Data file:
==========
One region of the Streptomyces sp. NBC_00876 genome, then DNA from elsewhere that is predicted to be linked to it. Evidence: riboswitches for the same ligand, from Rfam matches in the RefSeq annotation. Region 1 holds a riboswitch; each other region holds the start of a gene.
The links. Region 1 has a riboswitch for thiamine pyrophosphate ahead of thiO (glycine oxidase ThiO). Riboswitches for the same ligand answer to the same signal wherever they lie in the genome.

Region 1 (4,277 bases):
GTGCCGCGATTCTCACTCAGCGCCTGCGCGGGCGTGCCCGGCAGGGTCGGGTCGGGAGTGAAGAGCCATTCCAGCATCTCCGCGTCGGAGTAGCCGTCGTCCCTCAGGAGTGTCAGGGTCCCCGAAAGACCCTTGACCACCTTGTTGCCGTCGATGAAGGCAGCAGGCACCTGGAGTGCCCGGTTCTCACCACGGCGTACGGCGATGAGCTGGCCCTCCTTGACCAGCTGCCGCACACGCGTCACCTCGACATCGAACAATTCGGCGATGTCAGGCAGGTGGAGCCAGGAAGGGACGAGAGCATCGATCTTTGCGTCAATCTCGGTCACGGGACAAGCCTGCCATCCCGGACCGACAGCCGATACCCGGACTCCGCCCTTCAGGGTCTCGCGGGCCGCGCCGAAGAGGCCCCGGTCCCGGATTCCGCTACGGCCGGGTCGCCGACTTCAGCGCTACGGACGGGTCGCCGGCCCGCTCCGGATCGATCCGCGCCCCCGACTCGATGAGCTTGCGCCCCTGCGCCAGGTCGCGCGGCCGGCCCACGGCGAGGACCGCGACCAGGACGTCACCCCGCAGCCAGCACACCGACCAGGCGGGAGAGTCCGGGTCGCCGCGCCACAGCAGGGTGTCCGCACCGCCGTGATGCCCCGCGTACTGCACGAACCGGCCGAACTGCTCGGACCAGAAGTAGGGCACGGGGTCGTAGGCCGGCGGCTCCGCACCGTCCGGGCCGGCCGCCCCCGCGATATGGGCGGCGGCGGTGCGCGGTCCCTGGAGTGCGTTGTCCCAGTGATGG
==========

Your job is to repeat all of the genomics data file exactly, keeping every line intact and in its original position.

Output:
One region of the Streptomyces sp. NBC_00876 genome, then DNA from elsewhere that is predicted to be linked to it. Evidence: riboswitches for the same ligand, from Rfam matches in the RefSeq annotation. Region 1 holds a riboswitch; each other region holds the start of a gene.
The links. Region 1 has a riboswitch for thiamine pyrophosphate ahead of thiO (glycine oxidase ThiO). Riboswitches for the same ligand answer to the same signal wherever they lie in the genome.

Region 1 (4,277 bases):
GTGCCGCGATTCTCACTCAGCGCCTGCGCGGGCGTGCCCGGCAGGGTCGGGTCGGGAGTGAAGAGCCATTCCAGCATCTCCGCGTCGGAGTAGCCGTCGTCCCTCAGGAGTGTCAGGGTCCCCGAAAGACCCTTGACCACCTTGTTGCCGTCGATGAAGGCAGCAGGCACCTGGAGTGCCCGGTTCTCACCACGGCGTACGGCGATGAGCTGGCCCTCCTTGACCAGCTGCCGCACACGCGTCACCTCGACATCGAACAATTCGGCGATGTCAGGCAGGTGGAGCCAGGAAGGGACGAGAGCATCGATCTTTGCGTCAATCTCGGTCACGGGACAAGCCTGCCATCCCGGACCGACAGCCGATACCCGGACTCCGCCCTTCAGGGTCTCGCGGGCCGCGCCGAAGAGGCCCCGGTCCCGGATTCCGCTACGGCCGGGTCGCCGACTTCAGCGCTACGGACGGGTCGCCGGCCCGCTCCGGATCGATCCGCGCCCCCGACTCGATGAGCTTGCGCCCCTGCGCCAGGTCGCGCGGCCGGCCCACGGCGAGGACCGCGACCAGGACGTCACCCCGCAGCCAGCACACCGACCAGGCGGGAGAGTCCGGGTCGCCGCGCCACAGCAGGGTGTCCGCACCGCCGTGATGCCCCGCGTACTGCACGAACCGGCCGAACTGCTCGGACCAGAAGTAGGGCACGGGGTCGTAGGCCGGCGGCTCCGCACCGTCCGGGCCGGCCGCCCCCGCGATATGGGCGGCGGCGGTGCGCGGTCCCTGGAGTGCGTTGTCCCAGTGATGG